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It’s time to review the past and potential future of professional rugby initiatives in the USA.


Almost a year ago, July 31, 2016 marked the last match in PRO Rugby’s five-team league, the nation’s first attempt to professionalize the sport. During that inaugural season, these five clubs played 12 matches from April to the end of July.

Attendance totals indicated that PRO Rugby generated an average of 1,723 per game, which, per newspaper reports, represented only 57-percent of a stated breakeven number of 3,000 per contest. Since that last match in 2016, PRO Rugby dropped the San Francisco Rush, winnowing down the league to four clubs (Sacramento, San Diego, Colorado, and Ohio).

So far in 2017, no second season has occurred. In addition, PRO Rugby has not announced any tentative plans to mount matches in the remaining months of this year. Nor has it indicated that it might return in 2018 when its three-year sanctioning terminates with USA Rugby.


The absence of a homegrown USA professional league in 2017 has not prevented others from planning new ventures for the future. On tap for 2018 is a nine-team entity called Major League Rugby. The teams:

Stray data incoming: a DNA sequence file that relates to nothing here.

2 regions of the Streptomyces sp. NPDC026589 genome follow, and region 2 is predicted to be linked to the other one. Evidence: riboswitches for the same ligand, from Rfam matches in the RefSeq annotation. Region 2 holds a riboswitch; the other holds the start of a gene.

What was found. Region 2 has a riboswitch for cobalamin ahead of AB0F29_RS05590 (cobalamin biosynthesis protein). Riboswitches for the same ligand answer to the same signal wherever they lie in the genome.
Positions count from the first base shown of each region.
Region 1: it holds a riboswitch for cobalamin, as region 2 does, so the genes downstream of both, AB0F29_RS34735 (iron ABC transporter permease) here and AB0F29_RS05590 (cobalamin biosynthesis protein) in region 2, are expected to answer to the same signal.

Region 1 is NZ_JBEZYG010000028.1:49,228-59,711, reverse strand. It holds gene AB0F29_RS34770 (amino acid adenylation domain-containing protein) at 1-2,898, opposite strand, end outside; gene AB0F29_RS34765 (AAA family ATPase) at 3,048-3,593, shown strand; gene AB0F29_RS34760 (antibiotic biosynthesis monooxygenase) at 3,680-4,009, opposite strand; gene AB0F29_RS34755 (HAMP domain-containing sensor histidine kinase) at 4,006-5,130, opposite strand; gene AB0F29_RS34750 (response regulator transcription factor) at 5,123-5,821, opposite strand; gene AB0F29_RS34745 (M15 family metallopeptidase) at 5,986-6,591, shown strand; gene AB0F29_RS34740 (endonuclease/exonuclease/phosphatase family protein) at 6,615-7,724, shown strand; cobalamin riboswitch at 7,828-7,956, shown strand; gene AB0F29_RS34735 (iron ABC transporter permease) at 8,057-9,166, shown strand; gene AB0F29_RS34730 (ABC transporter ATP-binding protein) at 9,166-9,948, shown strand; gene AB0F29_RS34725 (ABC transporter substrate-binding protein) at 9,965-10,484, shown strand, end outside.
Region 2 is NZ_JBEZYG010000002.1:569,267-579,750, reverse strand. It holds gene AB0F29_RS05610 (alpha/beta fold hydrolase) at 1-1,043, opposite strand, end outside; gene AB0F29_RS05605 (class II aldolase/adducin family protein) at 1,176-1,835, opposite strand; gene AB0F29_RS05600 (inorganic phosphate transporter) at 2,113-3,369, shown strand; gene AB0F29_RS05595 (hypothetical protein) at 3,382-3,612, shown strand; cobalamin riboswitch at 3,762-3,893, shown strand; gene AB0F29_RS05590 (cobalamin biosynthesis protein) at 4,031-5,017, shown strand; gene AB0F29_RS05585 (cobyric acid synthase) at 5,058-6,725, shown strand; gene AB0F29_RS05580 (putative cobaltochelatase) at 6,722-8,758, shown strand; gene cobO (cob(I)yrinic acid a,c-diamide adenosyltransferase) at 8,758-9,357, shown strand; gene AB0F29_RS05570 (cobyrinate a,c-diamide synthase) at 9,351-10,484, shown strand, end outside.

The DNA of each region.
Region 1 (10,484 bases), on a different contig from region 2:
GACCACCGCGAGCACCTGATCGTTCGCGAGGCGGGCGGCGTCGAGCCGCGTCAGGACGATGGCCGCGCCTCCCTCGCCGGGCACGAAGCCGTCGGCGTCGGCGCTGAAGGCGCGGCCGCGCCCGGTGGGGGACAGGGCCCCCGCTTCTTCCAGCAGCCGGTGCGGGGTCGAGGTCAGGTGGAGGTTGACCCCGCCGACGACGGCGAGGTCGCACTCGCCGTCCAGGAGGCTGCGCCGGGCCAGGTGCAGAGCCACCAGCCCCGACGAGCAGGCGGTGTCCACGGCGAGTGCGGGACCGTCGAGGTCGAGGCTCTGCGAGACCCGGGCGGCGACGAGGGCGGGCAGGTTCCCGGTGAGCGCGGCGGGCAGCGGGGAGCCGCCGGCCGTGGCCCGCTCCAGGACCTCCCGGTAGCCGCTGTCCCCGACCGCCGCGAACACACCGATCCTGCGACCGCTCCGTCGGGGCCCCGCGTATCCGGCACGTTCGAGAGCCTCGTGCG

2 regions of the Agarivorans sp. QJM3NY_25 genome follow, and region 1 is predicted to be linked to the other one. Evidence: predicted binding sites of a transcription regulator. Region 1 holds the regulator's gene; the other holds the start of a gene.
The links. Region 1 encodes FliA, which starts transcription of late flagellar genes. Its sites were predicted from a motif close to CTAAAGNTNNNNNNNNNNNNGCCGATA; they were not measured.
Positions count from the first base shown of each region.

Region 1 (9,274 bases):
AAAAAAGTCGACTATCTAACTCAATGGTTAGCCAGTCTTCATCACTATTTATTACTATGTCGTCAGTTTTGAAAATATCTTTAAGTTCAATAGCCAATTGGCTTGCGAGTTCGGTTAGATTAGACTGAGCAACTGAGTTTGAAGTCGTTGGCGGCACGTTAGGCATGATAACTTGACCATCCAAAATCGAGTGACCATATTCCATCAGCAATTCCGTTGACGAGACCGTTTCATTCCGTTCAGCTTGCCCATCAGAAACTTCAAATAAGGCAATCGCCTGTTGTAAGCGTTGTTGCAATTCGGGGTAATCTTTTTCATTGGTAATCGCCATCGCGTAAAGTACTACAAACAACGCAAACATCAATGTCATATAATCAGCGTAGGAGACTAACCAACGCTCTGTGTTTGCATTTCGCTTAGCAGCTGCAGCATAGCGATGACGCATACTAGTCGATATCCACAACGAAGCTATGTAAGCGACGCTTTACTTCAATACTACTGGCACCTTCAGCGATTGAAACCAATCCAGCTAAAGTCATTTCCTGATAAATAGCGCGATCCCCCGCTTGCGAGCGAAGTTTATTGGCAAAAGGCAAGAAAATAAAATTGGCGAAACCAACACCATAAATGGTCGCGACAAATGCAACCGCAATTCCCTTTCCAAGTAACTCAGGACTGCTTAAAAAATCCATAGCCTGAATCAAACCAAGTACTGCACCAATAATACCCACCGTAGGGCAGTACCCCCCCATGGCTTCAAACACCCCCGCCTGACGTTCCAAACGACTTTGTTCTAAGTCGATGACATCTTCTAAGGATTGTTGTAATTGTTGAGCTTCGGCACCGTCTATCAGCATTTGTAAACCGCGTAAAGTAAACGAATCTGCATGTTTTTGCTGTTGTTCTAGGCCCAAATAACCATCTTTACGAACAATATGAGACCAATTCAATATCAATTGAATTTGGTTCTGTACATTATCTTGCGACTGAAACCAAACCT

1924 Rugby – Glendale, Colo.
Blues Rugby Management – Kansas City, Mo.
DFW Major Rugby – Dallas
Houston Strikers – Houston
Huns Rugby Management – Austin
NOLA Rugby Enterprises – New Orleans
Seattle Rugby LLC – Seattle
Tornadoes Rugby LLC – Minneapolis
Rugby Utah Ventures – Salt Lake City


Finally, Super 7s is the only sevens entry in the professional mix, and a new way sevens will be played. Super 7’s Rugby will launch with a barnstorming six-city tour across the United States next July 2018. Six professional men's, and six professional women’s teams will be created. It’s a new idea from United World Sports (USA Sevens, Penn Mutual College Rugby Championship, Rugby Today) that will feature four-quarters of sevens’ play to constitute a full game.